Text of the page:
Thanks to those who commented on my first blog.

Thanks to those who commented on my first blog. I was amazed when I checked - most exciting that one of you might be a new teacher. We need since two teachers left us at the end of 2009, and our 2010 registration numbers are alarming high. Though we have new volunteers none are experienced or TEFL-trained. One of our founder members, Waheeda, who was DOS at Durban IH, is about to run a basic introduction course to TEFL, to prepare new volunteers to teach with us. Kumar, to answer your question about adjusting new learners with those already in groups:

  • When new students can speak some English, we send them straight to the appropriate group. As lessons are designed to be one-off, drop-in it is possible for students to slot in and benefit. We used to keep all newcomers in a group for 2 or 3 weeks to orientate them and give them basic words and phrases. It didn't work well with the mix of abilities. However this year we have a beginners group of over 30 which is too large to give individual attention. So we're about to try a new strategy to prevent new beginner students from being swallowed up and give them more lift-off. Many are actually false beginners and need TLC and confidence-building. So we'll still send those who speak some English to their appropriate group, but plan to keep the new beginners separate for 4 lessons, teach phonics, basic vocab and language for simple situations. We will repeat the loop of 4 lessons again and again as new students join throughout the year.
  • Also the structure of Saturday mornings helps new students to integrate. We start with a warmer - a whole group activity that students join as they arrive. It's usually fun and often silly. Then we have a short lesson in pronunciation for all students in one large combined group. After that we split to smaller groups - then come back together at the end for a song, chant or feel good activity - so students leave with a smile on their faces.
  • Because of the nature of our organisation, the curriculum is less formal than most. Lessons focus on listening and fluent speaking, and developing usable communication for functions and situations. Role play and dialogue are key. Because of different literacy levels we do not dwell on accuracy with the written word, though some of our students want and need that.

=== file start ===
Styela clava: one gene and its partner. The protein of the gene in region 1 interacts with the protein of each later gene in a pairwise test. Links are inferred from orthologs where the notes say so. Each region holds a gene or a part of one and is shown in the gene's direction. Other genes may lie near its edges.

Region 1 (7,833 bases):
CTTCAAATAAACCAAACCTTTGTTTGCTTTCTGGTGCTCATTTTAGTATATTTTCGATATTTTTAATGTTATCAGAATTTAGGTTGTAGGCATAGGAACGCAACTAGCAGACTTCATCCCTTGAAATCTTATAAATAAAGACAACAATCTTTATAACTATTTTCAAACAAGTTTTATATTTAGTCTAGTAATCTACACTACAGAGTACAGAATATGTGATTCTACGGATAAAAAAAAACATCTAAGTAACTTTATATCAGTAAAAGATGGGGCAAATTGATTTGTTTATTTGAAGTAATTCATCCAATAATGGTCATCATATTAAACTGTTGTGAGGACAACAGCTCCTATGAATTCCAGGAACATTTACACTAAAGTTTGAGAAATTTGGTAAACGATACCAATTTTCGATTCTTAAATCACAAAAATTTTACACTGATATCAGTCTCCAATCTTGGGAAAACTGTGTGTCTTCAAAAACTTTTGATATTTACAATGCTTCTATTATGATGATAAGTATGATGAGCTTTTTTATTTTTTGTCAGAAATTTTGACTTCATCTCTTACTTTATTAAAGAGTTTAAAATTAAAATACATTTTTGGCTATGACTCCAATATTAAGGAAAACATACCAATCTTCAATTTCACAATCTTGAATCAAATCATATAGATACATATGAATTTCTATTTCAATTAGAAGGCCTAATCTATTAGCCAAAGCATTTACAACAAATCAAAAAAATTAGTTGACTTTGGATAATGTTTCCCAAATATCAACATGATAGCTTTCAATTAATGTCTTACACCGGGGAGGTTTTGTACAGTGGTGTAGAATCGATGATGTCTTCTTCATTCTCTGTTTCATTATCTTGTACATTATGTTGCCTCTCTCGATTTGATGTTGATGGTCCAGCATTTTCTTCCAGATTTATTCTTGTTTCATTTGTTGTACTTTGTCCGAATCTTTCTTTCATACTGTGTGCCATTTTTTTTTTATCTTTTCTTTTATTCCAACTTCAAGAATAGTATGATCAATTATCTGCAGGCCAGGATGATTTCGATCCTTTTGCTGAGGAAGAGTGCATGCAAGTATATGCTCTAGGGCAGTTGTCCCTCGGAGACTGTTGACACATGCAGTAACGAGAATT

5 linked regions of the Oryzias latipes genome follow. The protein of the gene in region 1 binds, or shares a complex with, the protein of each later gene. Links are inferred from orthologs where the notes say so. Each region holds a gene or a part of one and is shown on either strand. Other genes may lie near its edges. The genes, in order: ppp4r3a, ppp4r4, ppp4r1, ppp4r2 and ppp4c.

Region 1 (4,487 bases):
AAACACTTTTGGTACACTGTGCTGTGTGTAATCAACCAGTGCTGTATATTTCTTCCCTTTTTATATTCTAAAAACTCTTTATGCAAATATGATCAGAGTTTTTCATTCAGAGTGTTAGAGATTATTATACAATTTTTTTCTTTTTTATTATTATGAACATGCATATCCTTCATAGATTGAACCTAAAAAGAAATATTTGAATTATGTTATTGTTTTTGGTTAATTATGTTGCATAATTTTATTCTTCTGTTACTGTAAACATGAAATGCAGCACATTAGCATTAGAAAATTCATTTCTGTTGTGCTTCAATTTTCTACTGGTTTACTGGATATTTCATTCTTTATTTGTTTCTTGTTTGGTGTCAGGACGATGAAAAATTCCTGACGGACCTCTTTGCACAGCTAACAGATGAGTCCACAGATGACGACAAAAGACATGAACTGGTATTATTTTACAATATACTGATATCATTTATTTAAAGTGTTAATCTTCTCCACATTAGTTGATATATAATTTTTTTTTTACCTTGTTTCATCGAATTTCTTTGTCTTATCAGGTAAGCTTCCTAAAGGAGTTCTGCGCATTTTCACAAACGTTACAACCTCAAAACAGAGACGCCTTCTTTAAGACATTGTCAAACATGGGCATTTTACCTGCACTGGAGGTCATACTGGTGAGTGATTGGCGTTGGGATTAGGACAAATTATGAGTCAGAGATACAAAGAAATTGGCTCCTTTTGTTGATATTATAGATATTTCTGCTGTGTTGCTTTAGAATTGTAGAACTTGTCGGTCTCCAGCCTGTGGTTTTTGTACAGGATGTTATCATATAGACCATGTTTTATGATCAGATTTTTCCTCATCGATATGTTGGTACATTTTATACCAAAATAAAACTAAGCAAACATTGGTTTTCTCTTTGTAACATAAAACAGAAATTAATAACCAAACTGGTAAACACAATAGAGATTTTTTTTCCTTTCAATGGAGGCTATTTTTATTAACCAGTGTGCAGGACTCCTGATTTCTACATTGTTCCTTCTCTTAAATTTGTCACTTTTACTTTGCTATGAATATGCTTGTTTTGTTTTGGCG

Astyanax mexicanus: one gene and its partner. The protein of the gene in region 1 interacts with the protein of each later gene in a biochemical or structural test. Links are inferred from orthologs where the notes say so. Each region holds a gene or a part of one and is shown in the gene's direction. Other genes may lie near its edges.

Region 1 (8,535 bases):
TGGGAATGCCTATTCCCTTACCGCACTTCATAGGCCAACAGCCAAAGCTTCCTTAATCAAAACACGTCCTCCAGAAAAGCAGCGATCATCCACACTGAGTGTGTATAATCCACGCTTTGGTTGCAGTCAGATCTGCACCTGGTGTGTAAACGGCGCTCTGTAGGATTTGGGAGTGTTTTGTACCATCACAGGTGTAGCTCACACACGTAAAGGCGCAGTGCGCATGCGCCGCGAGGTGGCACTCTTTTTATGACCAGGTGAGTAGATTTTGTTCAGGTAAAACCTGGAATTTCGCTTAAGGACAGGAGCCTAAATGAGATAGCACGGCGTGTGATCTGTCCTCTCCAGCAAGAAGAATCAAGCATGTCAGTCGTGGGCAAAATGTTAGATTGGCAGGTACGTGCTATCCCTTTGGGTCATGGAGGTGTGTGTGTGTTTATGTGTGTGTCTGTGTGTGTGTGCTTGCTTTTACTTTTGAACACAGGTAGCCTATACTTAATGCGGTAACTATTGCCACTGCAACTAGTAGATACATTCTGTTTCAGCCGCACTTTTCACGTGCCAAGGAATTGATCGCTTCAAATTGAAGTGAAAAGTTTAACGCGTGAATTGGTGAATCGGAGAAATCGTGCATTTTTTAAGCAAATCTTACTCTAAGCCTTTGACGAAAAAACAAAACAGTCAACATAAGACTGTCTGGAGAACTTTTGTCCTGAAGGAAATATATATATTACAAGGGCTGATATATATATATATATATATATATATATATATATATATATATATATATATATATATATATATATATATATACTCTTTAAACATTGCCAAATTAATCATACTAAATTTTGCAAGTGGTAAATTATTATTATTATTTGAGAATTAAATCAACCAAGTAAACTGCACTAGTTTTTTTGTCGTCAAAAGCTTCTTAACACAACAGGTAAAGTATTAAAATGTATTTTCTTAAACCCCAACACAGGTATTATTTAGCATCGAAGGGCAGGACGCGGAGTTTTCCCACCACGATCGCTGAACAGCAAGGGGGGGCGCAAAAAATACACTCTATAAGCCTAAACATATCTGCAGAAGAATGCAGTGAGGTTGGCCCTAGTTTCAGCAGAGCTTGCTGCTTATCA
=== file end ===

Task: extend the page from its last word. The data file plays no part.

We're considering various strategies to deal with escalating numbers. One is to not accept more new students - which we are reluctant to do. Another is to charge a small registration fee - also reluctant to do. A third is to try to involve more teachers so large groups can be split. This raises the issue of administration - it's an regular, ongoing chore to make sure everything is in place, including teachers, on Saturday mornings. Large numbers are pushing us to raise funds to pay an administrator to do this. Some of our teachers work for other NGOs through Talk English, and we want to develop this. We want to provide courses for those students who need more than the Saturday lessons - often university students or professionals such as doctors, nurses or engineers, who need more formal language skills. We have written a proposal to pilot 7 x 40 hr ESP courses and will try to find funding. This we hope will also take pressure from Saturday mornings - though a growing group of South African students are joining us. This creates a really nice dynamic of SA isiZulu speakers and refugees learning together - but puts pressure on numbers - though it is our Talk English contribution to combat the scourge of Xenophobia! Hints and advice from anyone will be really helpful. Sometimes it feels as though we have a tiger by the tail that may turn round and bite us! Warm regards to all who might read this, Julie

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